Posted by ESC on February 01, 2002 at
In Reply to: Meanings and origins - greenhorn posted by R. Berg on January 31, 2002
: : : : : : : can anyone give me the meanig and orgin of the following prases, "bank teller" "sleep like a top" and"greenhorn"
: : : : : : A bank teller is a person who works behind
the counter in a bank, serving customers. An old meaning of "tell" was "count,"
and tellers count money.
: : : : : : To sleep like a top is to sleep very deeply and soundly. I don't know why that's called sleeping like a top. Possibly the reason is that when a spinning top (the child's toy) stops spinning, it comes to a complete stop and lies utterly still.
: : : : : : A greenhorn is a recent immigrant who hasn't yet learned the ways of his or her new country, or, more generally, anyone who is inexperienced, immature, or gullible. The word originally referred to young animals with immature horns, like deer and elk.
: : : : : Also, the use of green to denote immaturity comes from the woods. Green timber being that which isn't yet seasoned. Hence the rhyme relating to ash, which burns especially well:
: : : : : Seer or green,
: : : : : fit for a queen
: : : : : (seer = seasoned)
: : : : : or alternatively:
: : : : : wet or dry,
: : : : : fit for a queen to warm her slippers by.
: : : : I thought that seer (or as I know it, sere) meant dry or desiccated - with added connotations of decayed. There's a quotation from Macbeth that supports this, if the word is the same one:-
: : : "I have lived long enough: my way of life
: : : : Is fall'n into the sere, the yellow leaf,
: : : : And that which should accompany old age,
: : : : As honour, love, obedience, troops of friends,
: : : : I must not look to have.'
: : : My copy uses the spelling 'sear,' and this word is defined in the glossarial notes as 'dry, withered.' William Shakespeare: The Complete Works, copyright 1969 by Penguin Books Inc., general editor Alfred Harbage.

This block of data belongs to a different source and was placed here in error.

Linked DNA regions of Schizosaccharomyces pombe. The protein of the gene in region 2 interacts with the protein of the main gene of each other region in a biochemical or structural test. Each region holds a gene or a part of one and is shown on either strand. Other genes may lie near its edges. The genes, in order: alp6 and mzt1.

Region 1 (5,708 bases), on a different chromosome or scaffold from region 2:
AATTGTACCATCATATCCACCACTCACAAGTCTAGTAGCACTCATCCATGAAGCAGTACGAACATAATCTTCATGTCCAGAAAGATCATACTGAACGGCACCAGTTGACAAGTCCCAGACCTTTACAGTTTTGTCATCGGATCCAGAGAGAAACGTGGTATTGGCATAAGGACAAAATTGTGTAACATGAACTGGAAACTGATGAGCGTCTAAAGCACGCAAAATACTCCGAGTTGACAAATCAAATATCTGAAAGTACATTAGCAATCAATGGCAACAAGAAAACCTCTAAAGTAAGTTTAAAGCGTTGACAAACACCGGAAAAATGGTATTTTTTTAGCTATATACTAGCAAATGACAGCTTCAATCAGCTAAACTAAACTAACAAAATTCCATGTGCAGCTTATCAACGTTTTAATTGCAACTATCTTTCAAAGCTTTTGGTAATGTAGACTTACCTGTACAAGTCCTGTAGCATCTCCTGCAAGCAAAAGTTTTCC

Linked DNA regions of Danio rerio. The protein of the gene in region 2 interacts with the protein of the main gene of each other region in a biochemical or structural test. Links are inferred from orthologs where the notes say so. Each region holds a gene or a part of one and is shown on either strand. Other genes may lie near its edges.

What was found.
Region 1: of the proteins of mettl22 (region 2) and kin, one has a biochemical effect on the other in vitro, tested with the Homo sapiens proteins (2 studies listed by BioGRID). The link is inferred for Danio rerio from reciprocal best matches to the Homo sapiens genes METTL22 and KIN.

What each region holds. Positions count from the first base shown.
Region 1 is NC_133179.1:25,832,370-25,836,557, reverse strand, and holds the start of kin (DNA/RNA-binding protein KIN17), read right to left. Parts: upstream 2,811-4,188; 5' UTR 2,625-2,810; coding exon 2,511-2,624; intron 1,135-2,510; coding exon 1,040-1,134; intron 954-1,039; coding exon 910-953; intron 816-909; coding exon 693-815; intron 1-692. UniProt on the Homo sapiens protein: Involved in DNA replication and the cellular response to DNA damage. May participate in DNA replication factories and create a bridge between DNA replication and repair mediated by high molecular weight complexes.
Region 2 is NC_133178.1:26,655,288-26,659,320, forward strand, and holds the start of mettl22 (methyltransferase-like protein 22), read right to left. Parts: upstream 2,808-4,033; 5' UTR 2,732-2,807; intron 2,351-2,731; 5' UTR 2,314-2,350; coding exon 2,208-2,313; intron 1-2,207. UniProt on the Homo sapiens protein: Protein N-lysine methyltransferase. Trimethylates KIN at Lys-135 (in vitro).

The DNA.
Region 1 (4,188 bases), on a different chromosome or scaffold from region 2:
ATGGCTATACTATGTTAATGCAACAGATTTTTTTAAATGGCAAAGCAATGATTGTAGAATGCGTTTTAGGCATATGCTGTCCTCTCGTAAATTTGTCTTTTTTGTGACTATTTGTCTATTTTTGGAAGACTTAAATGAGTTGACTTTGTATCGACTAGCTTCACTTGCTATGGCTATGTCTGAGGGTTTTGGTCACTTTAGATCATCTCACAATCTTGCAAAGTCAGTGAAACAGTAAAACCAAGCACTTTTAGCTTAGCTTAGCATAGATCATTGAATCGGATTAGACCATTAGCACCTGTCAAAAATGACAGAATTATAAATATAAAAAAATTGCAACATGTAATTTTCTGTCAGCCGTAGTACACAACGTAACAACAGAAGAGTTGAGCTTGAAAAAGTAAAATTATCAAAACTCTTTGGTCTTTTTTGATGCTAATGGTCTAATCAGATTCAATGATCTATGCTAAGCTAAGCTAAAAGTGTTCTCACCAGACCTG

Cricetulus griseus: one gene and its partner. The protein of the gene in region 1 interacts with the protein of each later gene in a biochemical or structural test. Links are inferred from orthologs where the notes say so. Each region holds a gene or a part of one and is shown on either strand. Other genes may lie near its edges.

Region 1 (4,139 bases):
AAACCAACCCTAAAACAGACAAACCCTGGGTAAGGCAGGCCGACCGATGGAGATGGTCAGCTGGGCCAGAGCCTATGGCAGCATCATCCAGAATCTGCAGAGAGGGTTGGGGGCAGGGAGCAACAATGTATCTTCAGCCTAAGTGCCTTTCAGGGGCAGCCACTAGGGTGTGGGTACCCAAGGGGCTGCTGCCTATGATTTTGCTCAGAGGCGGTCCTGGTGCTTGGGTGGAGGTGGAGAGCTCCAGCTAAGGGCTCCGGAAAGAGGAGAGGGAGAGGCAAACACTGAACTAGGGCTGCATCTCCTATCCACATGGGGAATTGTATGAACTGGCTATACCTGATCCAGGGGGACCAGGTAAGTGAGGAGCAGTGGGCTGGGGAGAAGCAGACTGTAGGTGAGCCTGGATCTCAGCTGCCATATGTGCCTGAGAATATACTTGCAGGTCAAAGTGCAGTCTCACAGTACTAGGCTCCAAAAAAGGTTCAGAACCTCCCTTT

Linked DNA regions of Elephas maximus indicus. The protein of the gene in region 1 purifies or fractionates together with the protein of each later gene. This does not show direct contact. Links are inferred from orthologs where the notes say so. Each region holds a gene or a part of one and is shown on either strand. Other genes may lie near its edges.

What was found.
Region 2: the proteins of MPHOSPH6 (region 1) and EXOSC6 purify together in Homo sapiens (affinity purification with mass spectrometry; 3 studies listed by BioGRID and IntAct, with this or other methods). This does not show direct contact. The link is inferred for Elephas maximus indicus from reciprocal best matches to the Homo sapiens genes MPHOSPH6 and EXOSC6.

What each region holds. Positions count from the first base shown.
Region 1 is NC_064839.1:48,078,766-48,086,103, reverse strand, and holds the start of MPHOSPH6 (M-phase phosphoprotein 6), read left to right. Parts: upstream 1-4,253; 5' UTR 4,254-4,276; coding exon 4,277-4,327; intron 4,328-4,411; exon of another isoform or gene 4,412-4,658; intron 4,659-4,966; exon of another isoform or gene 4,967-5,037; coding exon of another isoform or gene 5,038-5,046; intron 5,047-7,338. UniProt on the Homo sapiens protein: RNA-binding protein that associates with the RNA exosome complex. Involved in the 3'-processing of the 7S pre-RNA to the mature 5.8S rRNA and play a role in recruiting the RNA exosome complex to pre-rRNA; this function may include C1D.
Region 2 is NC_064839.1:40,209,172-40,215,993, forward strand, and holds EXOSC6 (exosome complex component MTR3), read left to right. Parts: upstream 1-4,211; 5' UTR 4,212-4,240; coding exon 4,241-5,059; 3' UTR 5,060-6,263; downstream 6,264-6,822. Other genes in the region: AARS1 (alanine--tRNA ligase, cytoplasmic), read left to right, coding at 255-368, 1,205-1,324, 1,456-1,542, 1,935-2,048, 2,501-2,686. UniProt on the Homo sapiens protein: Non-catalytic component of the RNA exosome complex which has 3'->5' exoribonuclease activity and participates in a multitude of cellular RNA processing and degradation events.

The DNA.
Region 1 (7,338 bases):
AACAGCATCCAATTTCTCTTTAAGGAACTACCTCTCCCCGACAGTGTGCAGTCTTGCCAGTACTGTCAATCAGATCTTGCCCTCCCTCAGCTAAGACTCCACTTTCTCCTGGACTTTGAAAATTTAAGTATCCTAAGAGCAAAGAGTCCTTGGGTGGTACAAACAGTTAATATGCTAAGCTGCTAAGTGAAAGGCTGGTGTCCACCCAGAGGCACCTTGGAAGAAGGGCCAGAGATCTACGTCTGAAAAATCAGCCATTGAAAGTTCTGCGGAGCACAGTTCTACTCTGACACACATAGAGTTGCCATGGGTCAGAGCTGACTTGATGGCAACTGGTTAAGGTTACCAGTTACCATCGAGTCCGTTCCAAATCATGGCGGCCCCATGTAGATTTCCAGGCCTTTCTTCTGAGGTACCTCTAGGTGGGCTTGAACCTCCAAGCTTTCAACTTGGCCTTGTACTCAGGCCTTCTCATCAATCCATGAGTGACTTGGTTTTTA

: : A suggestion on the BBC's Antiques Roadshow a couple of years ago is as follows - I can't say that I find it completely convincing, but it's worth an airing!
: : Another suggested origin goes back to the 17th and 18th centuries and the jewellery manufacturing industry. Some items of decoration were a bit like cameo brooches, only made from horn and inset in to silver frames. The horn was usually decorated with a figure, often a head, and this was impressed in the brown horn by heating the horn to a specific temperature and shaping over a mould. Too high a temperature would result in the horn ending up, not its original and desired brown, but green. Such an outcome was regularly produced by the apprentices - hence they came to be called greenhorns
: The American Heritage Dictionary says "greenhorn" alludes to young animals, without giving any alternative explanations.
I didn't find "greenhorn" in this dictionary. "Greener" and "shorthorn" but not
"'Tenderfoots' was a name originally applied to imported cattle, but later was attached to human beings new to the country; both cattle and humans were also called 'pilgrims.' The term 'greener,' 'juniper,' and 'shorthorn' were also applied to humans. An 'Arbuckle' was a green hand, so called on the assumption that the boss had sent off Arbuckle premium stamps from the popular package coffee to pay for his extraordinary services; a green hand was also often called a 'lent,' while a cotton-picker was a 'lent-back.' A 'chuck-eater' was a man from the East who came to learn ranch work, and perhaps everything he did 'gave him away like a shirt full o' fleas.' If he could not 'ketch on' to the work required of him, he was a 'knothead.' A tenderfoot in 'custom-made' cowboy regalia and devoid of range experience was a 'mail-order cowboy.' A gaudy tenderfoot was said to be a 'swivel dude.'
The term 'laning' or 'laning a cow to hell' is expressive of the action of an untrained helper. Through inexperience and all-around dumbness he got on the opposite side to assist you, forming a lane that kept the animal from tur